President Barack Obama was inaugurated for his second term in office this past Monday. Obama’s new presidential term signals significant changes to his cabinet, and many expect that these changes will bring much greater gender and ethnic diversity to his body of advisors. For example, theNational Association of Latino Elected and Appointed Officials (NALEO)has urged the president to have at least two Latinos on his cabinet, particularly as Secretary of the Interior Ken Salazar and Secretary of Labor Hilda Solis will vacate their posts. Greater ethnic diversity is welcome, yet in order for the new administration to properly craft more progressive foreign policy initiatives toward Latin America and the Caribbean, the president’s cabinet will require members who possess more than just a Latino heritage. In other words, it will be important for the president to appoint individuals who areLatin Americanists,namely policymakers with deep knowledge of U.S. relations with the region. We will briefly go over some of the most prominent of these policymakers who will be important in the coming years as Washington formulates its foreign policy toward its southern neighbors.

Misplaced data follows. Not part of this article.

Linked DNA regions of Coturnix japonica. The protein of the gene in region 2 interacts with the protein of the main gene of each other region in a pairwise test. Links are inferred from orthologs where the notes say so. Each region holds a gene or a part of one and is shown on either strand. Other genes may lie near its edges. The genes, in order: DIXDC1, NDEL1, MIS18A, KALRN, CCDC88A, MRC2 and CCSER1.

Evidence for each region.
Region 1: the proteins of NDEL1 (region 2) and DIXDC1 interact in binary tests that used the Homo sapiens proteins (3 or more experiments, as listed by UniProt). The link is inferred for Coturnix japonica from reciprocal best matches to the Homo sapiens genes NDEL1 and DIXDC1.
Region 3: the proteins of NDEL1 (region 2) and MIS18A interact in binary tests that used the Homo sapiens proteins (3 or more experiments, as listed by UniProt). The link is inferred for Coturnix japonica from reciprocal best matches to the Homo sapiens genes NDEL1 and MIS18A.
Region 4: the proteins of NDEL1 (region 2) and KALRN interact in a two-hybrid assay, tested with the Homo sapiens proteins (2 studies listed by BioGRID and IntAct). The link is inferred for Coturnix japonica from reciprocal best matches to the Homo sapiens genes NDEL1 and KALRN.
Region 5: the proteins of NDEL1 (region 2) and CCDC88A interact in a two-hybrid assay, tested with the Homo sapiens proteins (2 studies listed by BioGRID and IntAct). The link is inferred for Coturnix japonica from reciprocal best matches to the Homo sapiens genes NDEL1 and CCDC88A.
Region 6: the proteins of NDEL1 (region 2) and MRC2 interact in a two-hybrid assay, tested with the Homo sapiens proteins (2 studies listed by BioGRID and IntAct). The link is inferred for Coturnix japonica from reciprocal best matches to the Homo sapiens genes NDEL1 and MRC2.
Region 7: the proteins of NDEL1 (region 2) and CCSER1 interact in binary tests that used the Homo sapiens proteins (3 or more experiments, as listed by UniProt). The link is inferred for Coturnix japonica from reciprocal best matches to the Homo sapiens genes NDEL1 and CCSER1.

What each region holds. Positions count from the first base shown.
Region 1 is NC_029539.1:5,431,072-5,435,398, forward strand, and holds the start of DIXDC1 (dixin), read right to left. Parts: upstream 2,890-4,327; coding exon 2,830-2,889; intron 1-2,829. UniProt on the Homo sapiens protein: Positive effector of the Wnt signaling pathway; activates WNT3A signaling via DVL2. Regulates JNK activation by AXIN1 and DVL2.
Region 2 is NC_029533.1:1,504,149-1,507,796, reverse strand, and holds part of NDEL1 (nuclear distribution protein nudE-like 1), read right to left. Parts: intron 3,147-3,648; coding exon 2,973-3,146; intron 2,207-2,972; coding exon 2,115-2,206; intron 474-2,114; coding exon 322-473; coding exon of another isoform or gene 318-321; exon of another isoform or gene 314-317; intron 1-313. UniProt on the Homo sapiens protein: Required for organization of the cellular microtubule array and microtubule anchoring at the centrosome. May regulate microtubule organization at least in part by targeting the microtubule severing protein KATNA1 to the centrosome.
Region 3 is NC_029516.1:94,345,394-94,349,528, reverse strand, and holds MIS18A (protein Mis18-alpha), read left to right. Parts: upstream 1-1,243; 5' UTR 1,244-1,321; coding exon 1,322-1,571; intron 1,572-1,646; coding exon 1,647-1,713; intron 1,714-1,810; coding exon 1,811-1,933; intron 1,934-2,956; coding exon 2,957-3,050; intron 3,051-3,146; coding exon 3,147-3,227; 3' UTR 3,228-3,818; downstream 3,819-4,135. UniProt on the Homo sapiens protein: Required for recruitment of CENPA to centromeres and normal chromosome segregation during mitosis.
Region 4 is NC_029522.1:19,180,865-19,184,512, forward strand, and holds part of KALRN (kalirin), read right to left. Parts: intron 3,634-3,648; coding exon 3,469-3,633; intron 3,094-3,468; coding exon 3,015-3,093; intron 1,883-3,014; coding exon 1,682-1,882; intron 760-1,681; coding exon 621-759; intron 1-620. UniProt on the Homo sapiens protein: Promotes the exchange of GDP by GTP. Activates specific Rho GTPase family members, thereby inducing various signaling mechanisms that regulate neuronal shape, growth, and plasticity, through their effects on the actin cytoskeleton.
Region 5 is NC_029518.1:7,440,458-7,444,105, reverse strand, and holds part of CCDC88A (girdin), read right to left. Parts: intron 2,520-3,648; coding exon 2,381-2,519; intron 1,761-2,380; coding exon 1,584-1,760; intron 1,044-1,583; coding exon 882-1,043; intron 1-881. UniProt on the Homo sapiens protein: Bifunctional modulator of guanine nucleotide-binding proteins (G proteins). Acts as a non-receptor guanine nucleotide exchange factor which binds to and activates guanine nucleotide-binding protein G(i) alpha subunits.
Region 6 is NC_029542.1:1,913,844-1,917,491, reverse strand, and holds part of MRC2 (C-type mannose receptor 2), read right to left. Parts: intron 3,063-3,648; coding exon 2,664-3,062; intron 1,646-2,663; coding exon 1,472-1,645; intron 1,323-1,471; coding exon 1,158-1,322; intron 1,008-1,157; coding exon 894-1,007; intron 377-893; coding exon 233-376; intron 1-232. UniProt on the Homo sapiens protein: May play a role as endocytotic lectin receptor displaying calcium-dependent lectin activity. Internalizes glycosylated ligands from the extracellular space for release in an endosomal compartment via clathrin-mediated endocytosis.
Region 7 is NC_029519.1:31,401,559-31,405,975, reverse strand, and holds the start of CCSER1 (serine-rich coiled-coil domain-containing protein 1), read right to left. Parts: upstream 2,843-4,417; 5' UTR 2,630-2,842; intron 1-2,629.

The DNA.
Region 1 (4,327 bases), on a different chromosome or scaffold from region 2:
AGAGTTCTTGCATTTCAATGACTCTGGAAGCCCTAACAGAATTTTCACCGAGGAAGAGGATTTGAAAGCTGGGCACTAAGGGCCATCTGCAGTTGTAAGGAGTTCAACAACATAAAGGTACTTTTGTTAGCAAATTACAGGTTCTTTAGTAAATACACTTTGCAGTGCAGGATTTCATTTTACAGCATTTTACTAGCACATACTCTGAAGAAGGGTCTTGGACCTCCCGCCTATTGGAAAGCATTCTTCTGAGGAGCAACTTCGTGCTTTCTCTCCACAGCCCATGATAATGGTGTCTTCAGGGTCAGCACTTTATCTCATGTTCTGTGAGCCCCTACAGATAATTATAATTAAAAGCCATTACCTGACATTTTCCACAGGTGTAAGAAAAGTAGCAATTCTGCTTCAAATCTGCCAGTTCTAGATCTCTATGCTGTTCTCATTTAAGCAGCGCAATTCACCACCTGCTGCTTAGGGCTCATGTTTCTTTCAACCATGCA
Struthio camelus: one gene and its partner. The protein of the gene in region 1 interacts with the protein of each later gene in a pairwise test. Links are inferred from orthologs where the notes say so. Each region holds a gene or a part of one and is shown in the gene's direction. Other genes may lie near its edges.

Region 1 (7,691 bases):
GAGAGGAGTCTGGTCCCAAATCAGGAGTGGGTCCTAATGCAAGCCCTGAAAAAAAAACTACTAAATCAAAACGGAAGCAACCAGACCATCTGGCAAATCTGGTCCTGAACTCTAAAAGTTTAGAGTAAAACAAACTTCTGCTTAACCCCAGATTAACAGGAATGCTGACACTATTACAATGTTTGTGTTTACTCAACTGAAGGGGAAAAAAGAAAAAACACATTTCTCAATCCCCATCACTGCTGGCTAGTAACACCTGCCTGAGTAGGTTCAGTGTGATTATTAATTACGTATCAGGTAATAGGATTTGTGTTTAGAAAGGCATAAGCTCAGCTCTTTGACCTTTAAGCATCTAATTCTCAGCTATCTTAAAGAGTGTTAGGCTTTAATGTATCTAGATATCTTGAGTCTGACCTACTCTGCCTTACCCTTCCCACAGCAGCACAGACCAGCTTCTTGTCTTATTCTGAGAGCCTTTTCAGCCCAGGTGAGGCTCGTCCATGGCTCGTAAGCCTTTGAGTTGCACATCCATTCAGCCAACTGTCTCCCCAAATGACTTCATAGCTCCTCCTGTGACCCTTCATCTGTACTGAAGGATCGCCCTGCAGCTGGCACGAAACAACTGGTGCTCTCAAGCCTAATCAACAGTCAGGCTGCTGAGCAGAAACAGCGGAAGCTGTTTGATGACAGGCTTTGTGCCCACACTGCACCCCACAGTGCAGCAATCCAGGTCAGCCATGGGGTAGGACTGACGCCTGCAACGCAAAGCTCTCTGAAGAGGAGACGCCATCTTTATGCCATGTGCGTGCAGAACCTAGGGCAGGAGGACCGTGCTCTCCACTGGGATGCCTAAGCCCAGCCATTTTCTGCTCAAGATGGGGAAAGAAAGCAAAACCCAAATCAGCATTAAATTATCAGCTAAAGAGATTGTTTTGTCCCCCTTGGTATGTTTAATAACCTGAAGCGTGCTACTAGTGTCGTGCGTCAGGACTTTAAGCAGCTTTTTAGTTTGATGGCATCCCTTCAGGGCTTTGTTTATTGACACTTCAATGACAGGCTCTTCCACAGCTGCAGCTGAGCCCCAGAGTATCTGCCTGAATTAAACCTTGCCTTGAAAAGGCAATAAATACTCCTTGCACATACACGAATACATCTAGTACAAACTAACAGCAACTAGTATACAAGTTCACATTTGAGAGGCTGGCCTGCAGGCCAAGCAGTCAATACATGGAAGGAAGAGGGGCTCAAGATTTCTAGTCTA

Individuals to watch out for
President Barack Obama looks to Sen. John Kerry, D-Mass., as he announces Kerry’s nomination for the next secretary of state. Kerry’s Latin America expertise is under the microscope. (AP Photo/Carolyn Kaster)
With Hillary Clinton stepping down from her post as Secretary of State, Sen. John Kerry (D-Mass.) has been selected by President Obama to succeed her. It is worthy to note that the Democrat has received mixed reviews regarding his Latin American knowledge. For example, aDecember 23 Wall Street Journal commentaryby Mary O’Grady heavily critiqued Kerry’s positions during Nicaragua’s Contra-Sandinista war during the 1980s, as well as his stance on the 2009 Honduran coup. In contrast, other analyses have praised Kerryas being an individual who shows the potential to improve the difficult relations between Washington and Cuba. When Kerry does become the top U.S. diplomat, a key individual advising him will be the Assistant Secretary for Western Hemisphere Affairs, a position currently occupied byRoberta Jacobson. Jacobson should prove to be a welcome aide to Kerry, as in her career she has consistently shown a strong knowledge of topics such as NAFTA and security issues inMexico.